Parents of children with special needs are blessed with joys and challenges that require careful thought and additional planning. Caring and supporting your child with additional needs can be so challenging that it is difficult to take time to plan for when you can no longer provide for them. However, it is vastly important to take the time to consider how your child’s financial, medical, and social needs will be met if you can no longer oversee their care. Careful planning can ensure that your loving care will live on.
Parents should caution against simply leaving everything to their child outright in their will or trust. Additionally, naming a person with special needs as the beneficiary on a life insurance policy, IRA, 401k, or other medium that provides an outright distribution should not be done. If money is transferred to SSI, Medicare, or Medicaid it could trigger them to discontinue benefits as the child is seen to have enough funds to pay for their own care. Most governmental benefit programs will disqualify persons when and if they receive income greater than a particular amount, usually $2000.00.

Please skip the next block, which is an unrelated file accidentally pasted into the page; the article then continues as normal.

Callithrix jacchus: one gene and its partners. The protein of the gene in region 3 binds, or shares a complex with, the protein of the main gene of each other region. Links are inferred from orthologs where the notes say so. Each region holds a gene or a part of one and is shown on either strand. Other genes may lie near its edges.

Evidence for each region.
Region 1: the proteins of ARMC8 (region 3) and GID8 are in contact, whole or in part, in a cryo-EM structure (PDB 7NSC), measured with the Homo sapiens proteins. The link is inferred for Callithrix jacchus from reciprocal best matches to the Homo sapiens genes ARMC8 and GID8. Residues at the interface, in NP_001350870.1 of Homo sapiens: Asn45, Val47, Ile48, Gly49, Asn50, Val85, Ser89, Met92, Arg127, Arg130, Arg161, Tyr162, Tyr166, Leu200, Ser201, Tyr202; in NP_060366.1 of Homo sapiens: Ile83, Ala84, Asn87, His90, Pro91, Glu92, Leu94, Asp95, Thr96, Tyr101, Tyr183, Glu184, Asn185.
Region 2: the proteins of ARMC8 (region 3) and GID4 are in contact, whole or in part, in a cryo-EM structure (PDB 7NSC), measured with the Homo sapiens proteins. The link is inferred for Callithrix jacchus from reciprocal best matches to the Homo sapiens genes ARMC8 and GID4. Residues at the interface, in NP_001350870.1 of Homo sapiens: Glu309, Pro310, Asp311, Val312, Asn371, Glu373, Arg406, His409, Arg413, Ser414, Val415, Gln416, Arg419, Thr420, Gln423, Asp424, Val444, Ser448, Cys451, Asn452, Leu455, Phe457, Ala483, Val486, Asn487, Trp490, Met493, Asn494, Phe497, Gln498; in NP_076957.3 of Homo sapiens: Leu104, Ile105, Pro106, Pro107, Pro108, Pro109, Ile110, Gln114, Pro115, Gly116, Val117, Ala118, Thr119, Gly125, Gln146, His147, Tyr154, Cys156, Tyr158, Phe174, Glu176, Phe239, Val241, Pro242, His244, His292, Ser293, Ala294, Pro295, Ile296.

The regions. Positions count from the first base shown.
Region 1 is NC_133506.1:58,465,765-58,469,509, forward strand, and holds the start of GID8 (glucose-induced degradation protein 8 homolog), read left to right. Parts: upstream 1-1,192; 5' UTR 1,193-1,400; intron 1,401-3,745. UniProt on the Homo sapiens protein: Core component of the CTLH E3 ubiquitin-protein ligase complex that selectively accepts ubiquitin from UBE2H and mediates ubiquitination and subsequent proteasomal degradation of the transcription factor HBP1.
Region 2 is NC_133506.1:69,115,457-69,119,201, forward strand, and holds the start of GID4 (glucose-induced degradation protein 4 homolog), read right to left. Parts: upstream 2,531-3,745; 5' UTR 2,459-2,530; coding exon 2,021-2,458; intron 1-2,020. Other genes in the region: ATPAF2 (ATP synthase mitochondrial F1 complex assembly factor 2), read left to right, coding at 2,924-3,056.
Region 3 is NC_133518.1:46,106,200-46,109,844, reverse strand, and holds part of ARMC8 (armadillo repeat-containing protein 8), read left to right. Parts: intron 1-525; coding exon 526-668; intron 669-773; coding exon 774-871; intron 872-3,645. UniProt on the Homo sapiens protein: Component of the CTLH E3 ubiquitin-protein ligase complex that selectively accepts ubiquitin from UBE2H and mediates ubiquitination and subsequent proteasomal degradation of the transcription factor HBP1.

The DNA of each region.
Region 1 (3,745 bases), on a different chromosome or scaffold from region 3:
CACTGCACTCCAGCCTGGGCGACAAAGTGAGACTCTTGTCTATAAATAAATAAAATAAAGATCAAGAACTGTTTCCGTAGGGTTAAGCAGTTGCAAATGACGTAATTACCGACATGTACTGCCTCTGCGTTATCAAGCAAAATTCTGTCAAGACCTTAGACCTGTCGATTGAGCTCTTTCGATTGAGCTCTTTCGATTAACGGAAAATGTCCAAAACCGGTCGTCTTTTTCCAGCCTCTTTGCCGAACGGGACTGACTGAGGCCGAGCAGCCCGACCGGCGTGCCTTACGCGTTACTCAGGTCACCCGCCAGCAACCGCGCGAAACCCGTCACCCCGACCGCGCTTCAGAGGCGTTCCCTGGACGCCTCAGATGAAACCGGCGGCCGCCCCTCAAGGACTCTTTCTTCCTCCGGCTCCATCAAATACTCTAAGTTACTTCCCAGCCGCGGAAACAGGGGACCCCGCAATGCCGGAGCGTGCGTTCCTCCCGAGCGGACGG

One of the most useful planning tools is called a Supplemental or Special Needs Trust (SNT). This estate planning mechanism allows persons with special needs and disabilities to maintain their eligibility to receive government benefits such as SSI, Medicare, Medicaid. The purpose and function of an SNT is to preserve a beneficiary’s eligibility for public benefits and to supplement when those programs cannot meet the full amount of the need. The SNT is meant to provide for and to supplement that which is not covered by traditional government benefit programs. Regardless if you end up creating an SNT, make sure to take the time to speak with an estate planning attorney and consider the best options to protect and provide for your child.